If any part of a vintage Maserati is virtually guaranteed to cause heartache, it is the engine. According to the information provided in the listing, what lies under the hood is the original 4.7-liter engine, which is backed by a 5-speed ZF manual transmission. That engine is a vital part of what makes this already rare car all the more important. With only 485 cars built, a Mexico already has an air of exclusivity about it. Maserati fitted 310 of the cars with the 4.2-liter V8 engine. The remaining 175 rolled out of the factory with the 290hp 4.7 engine. With that engine under the hood, this is one rare car. Making it even more exclusive is the fact that it is fitted with factory air conditioning. I’ve done quite a lot of research on this in a bid to pin down an exact total, but numerous sources indicate that there were only a handful of cars thus equipped. One interesting way to quickly get an indication as to which engine is fitted to a Mexico is to look at the wheels. When they rolled off the line, all Mexicos fitted with the 4.2 engine wore steel wheels, while those with the 4.7 wore wire wheels. All were fitted with power 4-wheel disc brakes. With this particular Maserati having been inactive since 1987, there is probably going to be quite a bit of work involved in bringing it back to life.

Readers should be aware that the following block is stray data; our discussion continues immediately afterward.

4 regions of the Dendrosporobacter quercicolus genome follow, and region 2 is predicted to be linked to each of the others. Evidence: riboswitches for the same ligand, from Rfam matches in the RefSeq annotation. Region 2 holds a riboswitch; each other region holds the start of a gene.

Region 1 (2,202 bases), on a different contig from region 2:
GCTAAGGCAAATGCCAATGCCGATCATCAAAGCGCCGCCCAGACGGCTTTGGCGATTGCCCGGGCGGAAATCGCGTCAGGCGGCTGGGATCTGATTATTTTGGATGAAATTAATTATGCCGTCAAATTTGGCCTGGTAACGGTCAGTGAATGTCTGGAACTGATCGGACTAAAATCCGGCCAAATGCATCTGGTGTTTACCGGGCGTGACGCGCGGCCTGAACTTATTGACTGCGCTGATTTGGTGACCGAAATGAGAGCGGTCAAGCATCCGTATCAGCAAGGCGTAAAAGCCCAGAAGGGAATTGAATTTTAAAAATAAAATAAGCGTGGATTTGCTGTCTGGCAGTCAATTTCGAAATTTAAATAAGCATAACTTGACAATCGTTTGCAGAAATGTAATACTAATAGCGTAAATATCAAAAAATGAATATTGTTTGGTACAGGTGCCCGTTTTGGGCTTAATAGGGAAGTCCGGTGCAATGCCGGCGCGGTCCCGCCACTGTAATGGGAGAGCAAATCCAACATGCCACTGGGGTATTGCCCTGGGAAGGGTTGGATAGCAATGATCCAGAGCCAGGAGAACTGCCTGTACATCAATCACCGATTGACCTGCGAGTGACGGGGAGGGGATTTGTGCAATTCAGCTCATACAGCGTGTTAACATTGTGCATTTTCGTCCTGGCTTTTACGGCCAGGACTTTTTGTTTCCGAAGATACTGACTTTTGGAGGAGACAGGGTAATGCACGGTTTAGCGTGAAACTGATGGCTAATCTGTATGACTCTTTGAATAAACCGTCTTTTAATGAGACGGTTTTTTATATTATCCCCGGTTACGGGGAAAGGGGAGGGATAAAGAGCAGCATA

The Mexico is one of the rarest vehicles built by Maserati, and it tends to be overlooked when people consider the various cars that the company has produced over the years. Due to the engine that is fitted to this car, it makes it a rarer car again. I also happen to think that it’s a beautiful looking car, and I would love to see it once it has been lovingly restored.

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Comments

  1. redwagon

    I would love to see it after it has been lovingly restored as well.
    I would not want to see the invoice after it has been lovingly restored.

    Well, I’d like to peek at it as long as I didn’t have to pay it!

    Your intro sentence,

    “As a manufacturer, Maserati never seems to have walked the middle
    ground when it comes to style. Their offerings are usually either cars of
    beauty and elegance or cars that are singularly unattractive in
    appearance.”

    is absolutely spot on. I too have been baffled by the beauty and the ugly that has come from Maserati.

    4
  2. Rhett

    Growing up in Westchester County, this is what exotics looked like… Grifo’s, 330’s, Mexico’s, Islero’s, DB6’s, XKE’s… etc. Good time and place to grow up. Muira’s, Daytona’s, Bora’s and Urraco’s never grabbed me. I can make an exception for a Ghibli though…